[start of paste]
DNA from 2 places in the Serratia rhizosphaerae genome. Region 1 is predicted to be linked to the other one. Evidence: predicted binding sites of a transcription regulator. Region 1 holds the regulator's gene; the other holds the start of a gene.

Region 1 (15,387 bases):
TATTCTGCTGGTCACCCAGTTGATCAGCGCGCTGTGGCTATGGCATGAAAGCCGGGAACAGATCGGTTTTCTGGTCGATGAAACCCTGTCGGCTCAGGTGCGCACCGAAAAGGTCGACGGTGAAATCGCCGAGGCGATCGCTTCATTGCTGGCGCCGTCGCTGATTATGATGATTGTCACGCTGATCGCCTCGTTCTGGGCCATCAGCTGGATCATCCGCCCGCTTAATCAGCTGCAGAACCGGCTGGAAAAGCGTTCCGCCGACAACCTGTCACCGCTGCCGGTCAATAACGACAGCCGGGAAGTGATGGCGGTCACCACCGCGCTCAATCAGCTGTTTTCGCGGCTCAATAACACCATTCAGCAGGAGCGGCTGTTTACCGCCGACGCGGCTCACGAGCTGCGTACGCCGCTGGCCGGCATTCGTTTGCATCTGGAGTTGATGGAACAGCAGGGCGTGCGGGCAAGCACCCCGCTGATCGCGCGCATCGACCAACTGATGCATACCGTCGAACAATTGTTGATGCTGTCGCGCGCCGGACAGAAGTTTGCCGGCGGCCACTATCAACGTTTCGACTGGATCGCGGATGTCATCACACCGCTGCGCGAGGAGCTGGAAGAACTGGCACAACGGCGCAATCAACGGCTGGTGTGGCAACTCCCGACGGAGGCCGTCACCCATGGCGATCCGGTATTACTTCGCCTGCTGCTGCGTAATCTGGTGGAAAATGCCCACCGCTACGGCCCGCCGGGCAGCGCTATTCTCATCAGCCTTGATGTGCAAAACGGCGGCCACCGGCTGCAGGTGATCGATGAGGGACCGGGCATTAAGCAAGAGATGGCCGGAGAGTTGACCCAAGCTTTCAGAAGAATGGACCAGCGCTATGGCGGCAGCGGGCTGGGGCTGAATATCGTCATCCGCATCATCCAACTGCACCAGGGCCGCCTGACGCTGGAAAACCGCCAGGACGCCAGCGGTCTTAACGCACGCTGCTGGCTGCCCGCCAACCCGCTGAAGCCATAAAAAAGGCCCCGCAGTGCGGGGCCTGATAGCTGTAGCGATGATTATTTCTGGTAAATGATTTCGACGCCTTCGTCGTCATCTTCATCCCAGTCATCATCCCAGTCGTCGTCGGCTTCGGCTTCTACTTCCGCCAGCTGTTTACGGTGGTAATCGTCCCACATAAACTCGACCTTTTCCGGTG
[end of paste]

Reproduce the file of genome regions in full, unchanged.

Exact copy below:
DNA from 2 places in the Serratia rhizosphaerae genome. Region 1 is predicted to be linked to the other one. Evidence: predicted binding sites of a transcription regulator. Region 1 holds the regulator's gene; the other holds the start of a gene.

Region 1 (15,387 bases):
TATTCTGCTGGTCACCCAGTTGATCAGCGCGCTGTGGCTATGGCATGAAAGCCGGGAACAGATCGGTTTTCTGGTCGATGAAACCCTGTCGGCTCAGGTGCGCACCGAAAAGGTCGACGGTGAAATCGCCGAGGCGATCGCTTCATTGCTGGCGCCGTCGCTGATTATGATGATTGTCACGCTGATCGCCTCGTTCTGGGCCATCAGCTGGATCATCCGCCCGCTTAATCAGCTGCAGAACCGGCTGGAAAAGCGTTCCGCCGACAACCTGTCACCGCTGCCGGTCAATAACGACAGCCGGGAAGTGATGGCGGTCACCACCGCGCTCAATCAGCTGTTTTCGCGGCTCAATAACACCATTCAGCAGGAGCGGCTGTTTACCGCCGACGCGGCTCACGAGCTGCGTACGCCGCTGGCCGGCATTCGTTTGCATCTGGAGTTGATGGAACAGCAGGGCGTGCGGGCAAGCACCCCGCTGATCGCGCGCATCGACCAACTGATGCATACCGTCGAACAATTGTTGATGCTGTCGCGCGCCGGACAGAAGTTTGCCGGCGGCCACTATCAACGTTTCGACTGGATCGCGGATGTCATCACACCGCTGCGCGAGGAGCTGGAAGAACTGGCACAACGGCGCAATCAACGGCTGGTGTGGCAACTCCCGACGGAGGCCGTCACCCATGGCGATCCGGTATTACTTCGCCTGCTGCTGCGTAATCTGGTGGAAAATGCCCACCGCTACGGCCCGCCGGGCAGCGCTATTCTCATCAGCCTTGATGTGCAAAACGGCGGCCACCGGCTGCAGGTGATCGATGAGGGACCGGGCATTAAGCAAGAGATGGCCGGAGAGTTGACCCAAGCTTTCAGAAGAATGGACCAGCGCTATGGCGGCAGCGGGCTGGGGCTGAATATCGTCATCCGCATCATCCAACTGCACCAGGGCCGCCTGACGCTGGAAAACCGCCAGGACGCCAGCGGTCTTAACGCACGCTGCTGGCTGCCCGCCAACCCGCTGAAGCCATAAAAAAGGCCCCGCAGTGCGGGGCCTGATAGCTGTAGCGATGATTATTTCTGGTAAATGATTTCGACGCCTTCGTCGTCATCTTCATCCCAGTCATCATCCCAGTCGTCGTCGGCTTCGGCTTCTACTTCCGCCAGCTGTTTACGGTGGTAATCGTCCCACATAAACTCGACCTTTTCCGGTG